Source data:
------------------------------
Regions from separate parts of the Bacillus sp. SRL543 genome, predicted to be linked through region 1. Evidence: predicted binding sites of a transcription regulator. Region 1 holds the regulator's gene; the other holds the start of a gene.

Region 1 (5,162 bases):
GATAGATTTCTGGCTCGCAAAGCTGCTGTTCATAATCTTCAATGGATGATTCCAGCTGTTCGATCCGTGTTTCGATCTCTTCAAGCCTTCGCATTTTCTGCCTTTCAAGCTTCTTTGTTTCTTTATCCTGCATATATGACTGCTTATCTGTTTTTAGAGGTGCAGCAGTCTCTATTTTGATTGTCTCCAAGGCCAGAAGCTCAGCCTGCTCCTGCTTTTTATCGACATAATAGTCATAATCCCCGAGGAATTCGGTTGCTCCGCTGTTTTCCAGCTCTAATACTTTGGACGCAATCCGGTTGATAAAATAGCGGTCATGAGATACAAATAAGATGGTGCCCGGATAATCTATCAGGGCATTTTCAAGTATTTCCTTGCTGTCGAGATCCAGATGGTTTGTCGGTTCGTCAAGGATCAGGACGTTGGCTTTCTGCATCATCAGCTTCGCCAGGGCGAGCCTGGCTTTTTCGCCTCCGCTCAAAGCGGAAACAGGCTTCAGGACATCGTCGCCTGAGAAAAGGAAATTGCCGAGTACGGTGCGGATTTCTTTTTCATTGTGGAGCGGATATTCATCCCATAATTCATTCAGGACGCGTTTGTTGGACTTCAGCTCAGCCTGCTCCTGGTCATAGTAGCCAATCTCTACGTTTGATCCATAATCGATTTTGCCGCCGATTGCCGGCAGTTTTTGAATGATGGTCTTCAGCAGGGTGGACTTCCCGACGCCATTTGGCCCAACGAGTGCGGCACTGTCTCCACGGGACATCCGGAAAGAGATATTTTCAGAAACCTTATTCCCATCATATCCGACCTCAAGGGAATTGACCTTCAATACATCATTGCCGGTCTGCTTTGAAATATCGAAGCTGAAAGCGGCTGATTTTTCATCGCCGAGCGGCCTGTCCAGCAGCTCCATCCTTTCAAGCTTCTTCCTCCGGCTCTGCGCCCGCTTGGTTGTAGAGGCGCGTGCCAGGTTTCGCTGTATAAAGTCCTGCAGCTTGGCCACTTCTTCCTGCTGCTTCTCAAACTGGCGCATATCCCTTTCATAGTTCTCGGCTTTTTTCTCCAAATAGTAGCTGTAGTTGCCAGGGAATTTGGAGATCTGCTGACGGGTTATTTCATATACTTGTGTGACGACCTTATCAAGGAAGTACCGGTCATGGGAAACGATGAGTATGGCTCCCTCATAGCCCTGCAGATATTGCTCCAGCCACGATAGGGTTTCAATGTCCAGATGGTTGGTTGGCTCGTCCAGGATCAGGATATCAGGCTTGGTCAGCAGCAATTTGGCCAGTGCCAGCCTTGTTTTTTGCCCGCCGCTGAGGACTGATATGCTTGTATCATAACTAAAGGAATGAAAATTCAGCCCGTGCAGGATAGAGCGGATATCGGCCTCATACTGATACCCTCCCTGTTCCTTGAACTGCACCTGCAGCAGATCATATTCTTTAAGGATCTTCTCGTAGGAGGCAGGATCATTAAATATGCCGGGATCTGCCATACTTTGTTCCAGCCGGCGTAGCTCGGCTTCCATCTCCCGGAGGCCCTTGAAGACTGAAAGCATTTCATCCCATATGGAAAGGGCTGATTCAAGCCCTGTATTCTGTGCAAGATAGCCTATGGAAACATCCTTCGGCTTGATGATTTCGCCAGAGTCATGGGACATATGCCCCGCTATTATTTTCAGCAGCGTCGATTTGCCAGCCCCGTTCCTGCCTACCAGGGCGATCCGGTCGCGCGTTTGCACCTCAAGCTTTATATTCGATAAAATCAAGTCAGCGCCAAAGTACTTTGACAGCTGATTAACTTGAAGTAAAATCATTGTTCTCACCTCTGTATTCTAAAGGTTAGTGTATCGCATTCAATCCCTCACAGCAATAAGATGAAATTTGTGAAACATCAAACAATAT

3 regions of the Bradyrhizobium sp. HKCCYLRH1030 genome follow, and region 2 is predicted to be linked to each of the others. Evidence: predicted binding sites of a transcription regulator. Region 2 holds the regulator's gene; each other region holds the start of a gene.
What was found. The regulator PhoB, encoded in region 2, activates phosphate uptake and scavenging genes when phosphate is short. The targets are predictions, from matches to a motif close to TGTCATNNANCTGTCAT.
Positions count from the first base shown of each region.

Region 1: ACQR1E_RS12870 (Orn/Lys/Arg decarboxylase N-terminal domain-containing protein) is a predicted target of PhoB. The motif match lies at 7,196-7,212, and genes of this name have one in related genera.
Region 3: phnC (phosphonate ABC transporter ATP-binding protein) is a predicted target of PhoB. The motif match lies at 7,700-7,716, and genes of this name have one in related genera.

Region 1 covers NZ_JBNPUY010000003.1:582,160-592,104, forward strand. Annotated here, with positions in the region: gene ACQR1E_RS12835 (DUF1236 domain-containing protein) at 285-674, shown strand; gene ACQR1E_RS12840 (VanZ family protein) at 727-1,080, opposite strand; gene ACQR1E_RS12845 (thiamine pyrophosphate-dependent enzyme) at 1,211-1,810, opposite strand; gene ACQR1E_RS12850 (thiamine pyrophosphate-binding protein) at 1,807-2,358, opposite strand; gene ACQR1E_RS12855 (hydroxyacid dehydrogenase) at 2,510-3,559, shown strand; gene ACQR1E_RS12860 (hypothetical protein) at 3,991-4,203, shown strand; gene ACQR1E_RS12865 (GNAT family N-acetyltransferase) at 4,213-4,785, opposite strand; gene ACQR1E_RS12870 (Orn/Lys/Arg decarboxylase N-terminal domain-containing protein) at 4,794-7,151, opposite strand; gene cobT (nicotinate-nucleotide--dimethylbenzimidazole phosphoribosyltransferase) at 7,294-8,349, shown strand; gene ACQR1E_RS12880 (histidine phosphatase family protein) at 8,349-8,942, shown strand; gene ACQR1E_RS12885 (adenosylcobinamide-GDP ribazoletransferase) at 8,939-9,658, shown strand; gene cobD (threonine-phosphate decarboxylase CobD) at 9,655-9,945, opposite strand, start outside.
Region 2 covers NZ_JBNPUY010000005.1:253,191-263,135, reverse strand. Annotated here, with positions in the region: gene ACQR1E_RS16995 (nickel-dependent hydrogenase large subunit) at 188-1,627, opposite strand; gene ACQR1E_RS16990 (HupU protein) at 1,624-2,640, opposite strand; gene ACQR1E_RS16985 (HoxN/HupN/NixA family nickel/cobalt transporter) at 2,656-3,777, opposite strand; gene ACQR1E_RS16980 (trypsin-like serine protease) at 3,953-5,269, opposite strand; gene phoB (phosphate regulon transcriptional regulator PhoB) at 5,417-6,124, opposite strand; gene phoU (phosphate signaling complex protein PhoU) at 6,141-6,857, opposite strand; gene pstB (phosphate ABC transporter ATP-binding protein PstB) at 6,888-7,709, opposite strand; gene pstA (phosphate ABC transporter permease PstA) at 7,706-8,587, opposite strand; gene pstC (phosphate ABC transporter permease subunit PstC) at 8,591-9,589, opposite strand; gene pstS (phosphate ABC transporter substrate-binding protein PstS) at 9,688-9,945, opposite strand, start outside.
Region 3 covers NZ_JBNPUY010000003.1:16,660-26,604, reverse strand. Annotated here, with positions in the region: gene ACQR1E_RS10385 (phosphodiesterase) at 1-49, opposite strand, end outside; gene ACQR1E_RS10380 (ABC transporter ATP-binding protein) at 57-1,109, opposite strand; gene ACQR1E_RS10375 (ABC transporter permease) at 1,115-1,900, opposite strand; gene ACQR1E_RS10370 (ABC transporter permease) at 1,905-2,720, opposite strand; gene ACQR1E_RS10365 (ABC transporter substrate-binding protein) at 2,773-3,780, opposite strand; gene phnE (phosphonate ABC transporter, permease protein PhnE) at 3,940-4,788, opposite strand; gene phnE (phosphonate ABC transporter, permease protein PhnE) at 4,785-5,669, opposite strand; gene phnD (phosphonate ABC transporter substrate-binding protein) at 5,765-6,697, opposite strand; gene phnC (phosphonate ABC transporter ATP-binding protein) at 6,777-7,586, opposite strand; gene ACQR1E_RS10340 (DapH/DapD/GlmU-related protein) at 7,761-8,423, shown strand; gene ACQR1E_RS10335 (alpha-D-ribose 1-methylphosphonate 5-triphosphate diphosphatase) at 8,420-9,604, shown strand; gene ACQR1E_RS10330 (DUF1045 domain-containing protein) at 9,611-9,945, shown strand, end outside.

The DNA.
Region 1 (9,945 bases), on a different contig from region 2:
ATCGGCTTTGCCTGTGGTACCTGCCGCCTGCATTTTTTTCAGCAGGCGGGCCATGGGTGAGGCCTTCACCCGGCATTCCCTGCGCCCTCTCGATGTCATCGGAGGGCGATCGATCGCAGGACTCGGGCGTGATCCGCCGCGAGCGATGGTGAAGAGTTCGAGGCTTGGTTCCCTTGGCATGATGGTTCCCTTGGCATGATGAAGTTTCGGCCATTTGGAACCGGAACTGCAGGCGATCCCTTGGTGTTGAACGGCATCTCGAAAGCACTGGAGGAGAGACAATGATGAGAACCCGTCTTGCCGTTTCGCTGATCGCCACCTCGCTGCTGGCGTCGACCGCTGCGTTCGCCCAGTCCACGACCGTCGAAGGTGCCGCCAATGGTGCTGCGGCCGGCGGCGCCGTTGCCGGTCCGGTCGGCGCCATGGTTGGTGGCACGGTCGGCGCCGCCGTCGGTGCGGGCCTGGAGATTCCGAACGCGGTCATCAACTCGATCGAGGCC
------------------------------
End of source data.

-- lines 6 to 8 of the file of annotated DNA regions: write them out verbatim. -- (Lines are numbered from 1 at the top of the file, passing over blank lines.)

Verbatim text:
Positions count from the first base shown of each region.

Region 1: ACQR1E_RS12870 (Orn/Lys/Arg decarboxylase N-terminal domain-containing protein) is a predicted target of PhoB. The motif match lies at 7,196-7,212, and genes of this name have one in related genera.
Region 3: phnC (phosphonate ABC transporter ATP-binding protein) is a predicted target of PhoB. The motif match lies at 7,700-7,716, and genes of this name have one in related genera.